The design company that solves this kind of dilemma and understands this conflict can put together content that really speaks to this prospects issues much better than the company that simply advertises affordable web design.
Now, of course, you don’t have to know the entire individual story for each and every prospect you may you may be marketing to, but without an idea of the conflict being faced by the majority of your target market and understanding their real character (their conflict dilemma), writing copy for them becomes a major challenge.
Okay, so now we know what makes our customer feel important – desires, what makes them secure – overcome insecurities, what their past is – where their values are and which has made them the character they are, and their conflict.
Finally, you need to know …
How far are they willing to go?
When it comes to writing fiction, you need to know just how far your characters are prepared to go. Are they willing to embark on a dangerous adventure, commit a crime, or declare their love by making life changes that appear irrational from a logical point of view?
There is no difference when it comes to writing copy. You need to know the same about your prospects.
Okay, you don’t need to know if your prospect will go to Italy to find true love (unless you’re a travel agent and this is where you are trying to send clients), but it does help to know what they’re willing to do to resolve their particular conflict.
Human will is a fascinating subject to study. Your research might lead you to try new approaches in the way you present your offer to prospects. If you discover your prospect is more of a “shop-around” type buyer, and really likes to read a lot of information before making a buying decision, you can create content marketing campaigns that cater to this type of buyer.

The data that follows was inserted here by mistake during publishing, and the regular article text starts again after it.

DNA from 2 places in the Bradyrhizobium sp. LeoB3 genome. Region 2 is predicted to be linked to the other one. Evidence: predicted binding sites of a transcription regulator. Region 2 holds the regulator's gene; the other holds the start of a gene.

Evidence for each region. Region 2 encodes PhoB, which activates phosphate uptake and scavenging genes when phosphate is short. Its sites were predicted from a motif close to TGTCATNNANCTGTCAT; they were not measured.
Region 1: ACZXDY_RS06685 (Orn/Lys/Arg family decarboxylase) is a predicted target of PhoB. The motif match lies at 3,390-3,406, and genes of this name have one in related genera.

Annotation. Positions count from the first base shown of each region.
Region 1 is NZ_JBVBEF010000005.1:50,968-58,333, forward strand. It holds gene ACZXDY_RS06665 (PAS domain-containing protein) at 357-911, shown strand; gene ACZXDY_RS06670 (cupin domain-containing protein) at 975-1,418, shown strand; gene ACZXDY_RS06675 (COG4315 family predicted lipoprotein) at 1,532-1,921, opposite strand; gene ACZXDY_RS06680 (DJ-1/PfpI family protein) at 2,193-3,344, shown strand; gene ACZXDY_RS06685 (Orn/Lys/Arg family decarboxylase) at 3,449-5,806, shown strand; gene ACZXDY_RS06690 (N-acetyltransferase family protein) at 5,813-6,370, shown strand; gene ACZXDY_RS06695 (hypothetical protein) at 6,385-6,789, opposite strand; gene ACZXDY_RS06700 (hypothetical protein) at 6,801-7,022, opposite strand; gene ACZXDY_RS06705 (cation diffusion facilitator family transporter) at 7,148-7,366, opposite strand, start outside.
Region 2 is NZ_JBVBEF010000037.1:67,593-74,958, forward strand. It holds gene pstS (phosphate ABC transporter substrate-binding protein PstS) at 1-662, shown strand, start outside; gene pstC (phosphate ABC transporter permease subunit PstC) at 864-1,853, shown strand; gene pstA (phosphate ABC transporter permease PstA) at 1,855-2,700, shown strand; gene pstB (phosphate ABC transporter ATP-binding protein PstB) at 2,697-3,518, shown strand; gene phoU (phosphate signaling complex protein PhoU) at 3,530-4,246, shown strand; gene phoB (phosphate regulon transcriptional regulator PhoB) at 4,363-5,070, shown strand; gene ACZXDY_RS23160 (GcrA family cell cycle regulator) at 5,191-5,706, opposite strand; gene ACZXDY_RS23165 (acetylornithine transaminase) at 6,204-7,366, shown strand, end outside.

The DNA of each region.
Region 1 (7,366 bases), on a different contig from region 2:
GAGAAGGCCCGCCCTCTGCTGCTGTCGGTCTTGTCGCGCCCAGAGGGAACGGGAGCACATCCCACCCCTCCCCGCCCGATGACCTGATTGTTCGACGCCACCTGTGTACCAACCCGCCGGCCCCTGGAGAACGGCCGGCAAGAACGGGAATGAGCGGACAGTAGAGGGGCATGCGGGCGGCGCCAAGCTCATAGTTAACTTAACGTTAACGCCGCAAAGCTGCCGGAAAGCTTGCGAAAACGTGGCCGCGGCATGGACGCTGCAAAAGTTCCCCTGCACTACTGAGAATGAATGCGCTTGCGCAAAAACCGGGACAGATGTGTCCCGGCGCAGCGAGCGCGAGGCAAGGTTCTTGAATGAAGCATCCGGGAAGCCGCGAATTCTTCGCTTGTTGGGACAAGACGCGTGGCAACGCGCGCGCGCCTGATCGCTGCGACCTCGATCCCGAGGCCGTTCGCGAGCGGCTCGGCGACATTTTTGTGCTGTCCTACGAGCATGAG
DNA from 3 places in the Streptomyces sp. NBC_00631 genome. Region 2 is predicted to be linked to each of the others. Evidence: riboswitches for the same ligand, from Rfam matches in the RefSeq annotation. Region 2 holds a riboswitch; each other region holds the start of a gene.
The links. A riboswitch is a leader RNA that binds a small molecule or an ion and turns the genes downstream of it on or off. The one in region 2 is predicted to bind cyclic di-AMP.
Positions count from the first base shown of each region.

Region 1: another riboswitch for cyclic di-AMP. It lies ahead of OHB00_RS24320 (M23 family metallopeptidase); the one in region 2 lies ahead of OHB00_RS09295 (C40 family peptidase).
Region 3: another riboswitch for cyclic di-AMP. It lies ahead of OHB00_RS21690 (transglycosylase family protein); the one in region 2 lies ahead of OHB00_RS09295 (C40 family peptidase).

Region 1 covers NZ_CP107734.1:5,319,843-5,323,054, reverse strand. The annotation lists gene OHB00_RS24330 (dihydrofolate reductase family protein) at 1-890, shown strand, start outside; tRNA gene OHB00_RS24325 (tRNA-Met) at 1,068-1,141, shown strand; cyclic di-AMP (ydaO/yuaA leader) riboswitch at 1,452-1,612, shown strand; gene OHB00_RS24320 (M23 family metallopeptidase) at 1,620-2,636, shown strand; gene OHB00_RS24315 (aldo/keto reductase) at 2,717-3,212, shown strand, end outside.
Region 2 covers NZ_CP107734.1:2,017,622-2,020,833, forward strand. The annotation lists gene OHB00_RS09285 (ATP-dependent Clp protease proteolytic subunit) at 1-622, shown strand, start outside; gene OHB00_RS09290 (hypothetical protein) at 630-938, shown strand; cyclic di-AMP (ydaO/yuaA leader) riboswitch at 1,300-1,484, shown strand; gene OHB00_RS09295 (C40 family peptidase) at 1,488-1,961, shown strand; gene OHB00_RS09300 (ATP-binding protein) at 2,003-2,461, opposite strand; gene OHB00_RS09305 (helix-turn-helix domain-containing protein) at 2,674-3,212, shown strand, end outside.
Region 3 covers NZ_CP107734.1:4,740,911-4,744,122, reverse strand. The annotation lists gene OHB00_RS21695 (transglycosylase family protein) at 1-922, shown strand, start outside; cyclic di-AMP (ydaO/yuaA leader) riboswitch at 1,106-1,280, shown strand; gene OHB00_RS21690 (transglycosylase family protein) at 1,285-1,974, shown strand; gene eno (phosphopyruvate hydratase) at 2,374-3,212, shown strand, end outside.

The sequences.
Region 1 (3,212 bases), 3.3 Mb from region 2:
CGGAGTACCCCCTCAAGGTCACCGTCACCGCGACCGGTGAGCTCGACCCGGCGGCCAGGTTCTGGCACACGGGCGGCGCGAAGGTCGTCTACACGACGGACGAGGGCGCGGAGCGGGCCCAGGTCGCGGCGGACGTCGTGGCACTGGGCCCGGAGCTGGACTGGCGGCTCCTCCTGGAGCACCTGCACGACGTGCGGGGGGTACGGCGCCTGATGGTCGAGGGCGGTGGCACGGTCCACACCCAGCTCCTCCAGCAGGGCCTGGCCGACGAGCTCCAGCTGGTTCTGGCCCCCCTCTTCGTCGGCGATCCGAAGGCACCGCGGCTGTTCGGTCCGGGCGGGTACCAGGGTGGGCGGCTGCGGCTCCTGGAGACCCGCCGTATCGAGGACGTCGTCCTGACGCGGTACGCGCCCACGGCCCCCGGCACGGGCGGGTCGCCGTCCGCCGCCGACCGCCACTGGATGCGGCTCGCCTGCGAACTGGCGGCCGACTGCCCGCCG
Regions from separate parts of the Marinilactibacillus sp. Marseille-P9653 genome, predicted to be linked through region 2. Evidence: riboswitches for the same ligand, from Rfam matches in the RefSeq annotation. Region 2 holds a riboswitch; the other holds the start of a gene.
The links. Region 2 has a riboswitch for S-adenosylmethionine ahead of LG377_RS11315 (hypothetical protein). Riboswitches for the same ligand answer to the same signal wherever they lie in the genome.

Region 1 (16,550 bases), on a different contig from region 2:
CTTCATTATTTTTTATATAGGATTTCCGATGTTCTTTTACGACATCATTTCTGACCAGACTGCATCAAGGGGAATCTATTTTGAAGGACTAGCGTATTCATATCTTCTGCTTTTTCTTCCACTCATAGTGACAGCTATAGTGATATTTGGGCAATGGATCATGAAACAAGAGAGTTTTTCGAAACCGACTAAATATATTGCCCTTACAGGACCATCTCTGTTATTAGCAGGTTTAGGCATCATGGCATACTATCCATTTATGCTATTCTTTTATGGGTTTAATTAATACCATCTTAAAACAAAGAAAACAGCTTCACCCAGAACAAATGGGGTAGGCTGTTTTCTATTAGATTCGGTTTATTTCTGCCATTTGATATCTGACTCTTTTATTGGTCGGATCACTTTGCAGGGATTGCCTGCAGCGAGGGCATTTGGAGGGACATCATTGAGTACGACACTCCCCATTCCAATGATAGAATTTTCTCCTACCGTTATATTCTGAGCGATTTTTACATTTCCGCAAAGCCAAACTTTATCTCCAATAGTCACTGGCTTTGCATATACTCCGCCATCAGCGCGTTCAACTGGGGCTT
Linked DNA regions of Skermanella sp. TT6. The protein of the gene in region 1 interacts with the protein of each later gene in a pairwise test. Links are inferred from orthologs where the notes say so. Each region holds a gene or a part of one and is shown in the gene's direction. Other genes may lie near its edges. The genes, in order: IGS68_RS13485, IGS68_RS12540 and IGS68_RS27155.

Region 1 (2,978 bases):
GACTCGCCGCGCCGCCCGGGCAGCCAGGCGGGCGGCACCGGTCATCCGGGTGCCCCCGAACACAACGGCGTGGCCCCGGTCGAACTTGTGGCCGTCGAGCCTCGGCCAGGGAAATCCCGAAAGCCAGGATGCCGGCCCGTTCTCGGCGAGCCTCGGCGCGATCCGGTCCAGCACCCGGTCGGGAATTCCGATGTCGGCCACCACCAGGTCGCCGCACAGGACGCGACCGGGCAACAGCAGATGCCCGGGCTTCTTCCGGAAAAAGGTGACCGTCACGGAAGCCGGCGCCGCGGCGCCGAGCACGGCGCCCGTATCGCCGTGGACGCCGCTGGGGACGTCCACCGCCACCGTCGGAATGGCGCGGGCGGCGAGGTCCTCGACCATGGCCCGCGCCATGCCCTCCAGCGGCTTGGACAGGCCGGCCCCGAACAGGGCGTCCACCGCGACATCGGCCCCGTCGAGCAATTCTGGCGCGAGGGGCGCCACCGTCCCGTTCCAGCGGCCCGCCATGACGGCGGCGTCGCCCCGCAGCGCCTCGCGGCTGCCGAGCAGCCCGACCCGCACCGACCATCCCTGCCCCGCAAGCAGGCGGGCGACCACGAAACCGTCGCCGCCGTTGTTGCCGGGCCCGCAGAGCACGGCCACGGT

Getting to know your prospects isn’t a quick, run of the mill kind of task. In Lajo's book she shares how she would spend hours plotting question-and-answer scenarios with characters, thinking of a range of different back-stories, and visualizing how they might react with different events and opposing personalities.
Now granted, your customers or clients aren’t imaginary or fiction by any means, but you can use the same insightful approach to build a clearer picture of your prospect and what they are looking for.
How do you get to know your prospects?
What do you find helps gain a better understanding of your reader?
How does this affect the copy you write?
Let us know in the comments below …
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About William Ballard
Freelance Writer, Direct Response Copywriter, Content Marketer, and Author of the True Writer's Life, William Ballard, helps small businesses and entrepreneurs, like you, broadcast their message across the Internet (and offline) and be seen as experts in their field. He has recently been dubbed the Most Coveted Direct Response Copywriter and Marketer for Self-Publishing Authors.
William, a writer and content creator since 2007, enjoys sharing with others his experience on how to become a successful writer, blogger, and author. View more about William Ballard →